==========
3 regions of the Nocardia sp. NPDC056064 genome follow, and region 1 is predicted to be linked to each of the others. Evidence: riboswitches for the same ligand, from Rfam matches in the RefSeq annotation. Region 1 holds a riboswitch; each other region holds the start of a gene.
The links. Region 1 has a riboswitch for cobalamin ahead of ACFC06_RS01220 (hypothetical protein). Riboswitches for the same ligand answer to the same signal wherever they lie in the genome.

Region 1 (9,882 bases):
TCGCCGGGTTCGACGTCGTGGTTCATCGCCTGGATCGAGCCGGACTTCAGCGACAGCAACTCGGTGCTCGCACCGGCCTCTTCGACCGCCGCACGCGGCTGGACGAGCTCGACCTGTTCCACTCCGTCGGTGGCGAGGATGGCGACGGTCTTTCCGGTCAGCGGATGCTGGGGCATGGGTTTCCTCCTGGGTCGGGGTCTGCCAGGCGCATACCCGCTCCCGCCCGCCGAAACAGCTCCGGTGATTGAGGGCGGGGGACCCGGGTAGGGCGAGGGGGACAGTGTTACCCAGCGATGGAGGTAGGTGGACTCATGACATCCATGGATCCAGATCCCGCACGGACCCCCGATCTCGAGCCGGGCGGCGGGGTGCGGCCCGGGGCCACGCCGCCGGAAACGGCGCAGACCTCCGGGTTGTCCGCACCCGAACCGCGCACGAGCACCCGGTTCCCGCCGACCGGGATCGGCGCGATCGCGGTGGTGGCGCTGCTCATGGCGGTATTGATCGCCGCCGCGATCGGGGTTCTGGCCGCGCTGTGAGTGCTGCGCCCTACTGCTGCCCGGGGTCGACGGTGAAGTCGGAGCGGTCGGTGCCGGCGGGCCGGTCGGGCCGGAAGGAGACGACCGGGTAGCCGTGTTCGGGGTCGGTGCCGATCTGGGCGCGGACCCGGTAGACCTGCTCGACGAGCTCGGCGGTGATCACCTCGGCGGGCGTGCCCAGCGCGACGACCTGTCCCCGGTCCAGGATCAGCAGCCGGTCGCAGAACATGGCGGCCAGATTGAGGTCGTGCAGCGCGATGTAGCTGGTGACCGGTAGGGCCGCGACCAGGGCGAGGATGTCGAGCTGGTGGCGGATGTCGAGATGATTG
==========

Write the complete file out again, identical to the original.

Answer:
3 regions of the Nocardia sp. NPDC056064 genome follow, and region 1 is predicted to be linked to each of the others. Evidence: riboswitches for the same ligand, from Rfam matches in the RefSeq annotation. Region 1 holds a riboswitch; each other region holds the start of a gene.
The links. Region 1 has a riboswitch for cobalamin ahead of ACFC06_RS01220 (hypothetical protein). Riboswitches for the same ligand answer to the same signal wherever they lie in the genome.

Region 1 (9,882 bases):
TCGCCGGGTTCGACGTCGTGGTTCATCGCCTGGATCGAGCCGGACTTCAGCGACAGCAACTCGGTGCTCGCACCGGCCTCTTCGACCGCCGCACGCGGCTGGACGAGCTCGACCTGTTCCACTCCGTCGGTGGCGAGGATGGCGACGGTCTTTCCGGTCAGCGGATGCTGGGGCATGGGTTTCCTCCTGGGTCGGGGTCTGCCAGGCGCATACCCGCTCCCGCCCGCCGAAACAGCTCCGGTGATTGAGGGCGGGGGACCCGGGTAGGGCGAGGGGGACAGTGTTACCCAGCGATGGAGGTAGGTGGACTCATGACATCCATGGATCCAGATCCCGCACGGACCCCCGATCTCGAGCCGGGCGGCGGGGTGCGGCCCGGGGCCACGCCGCCGGAAACGGCGCAGACCTCCGGGTTGTCCGCACCCGAACCGCGCACGAGCACCCGGTTCCCGCCGACCGGGATCGGCGCGATCGCGGTGGTGGCGCTGCTCATGGCGGTATTGATCGCCGCCGCGATCGGGGTTCTGGCCGCGCTGTGAGTGCTGCGCCCTACTGCTGCCCGGGGTCGACGGTGAAGTCGGAGCGGTCGGTGCCGGCGGGCCGGTCGGGCCGGAAGGAGACGACCGGGTAGCCGTGTTCGGGGTCGGTGCCGATCTGGGCGCGGACCCGGTAGACCTGCTCGACGAGCTCGGCGGTGATCACCTCGGCGGGCGTGCCCAGCGCGACGACCTGTCCCCGGTCCAGGATCAGCAGCCGGTCGCAGAACATGGCGGCCAGATTGAGGTCGTGCAGCGCGATGTAGCTGGTGACCGGTAGGGCCGCGACCAGGGCGAGGATGTCGAGCTGGTGGCGGATGTCGAGATGATTG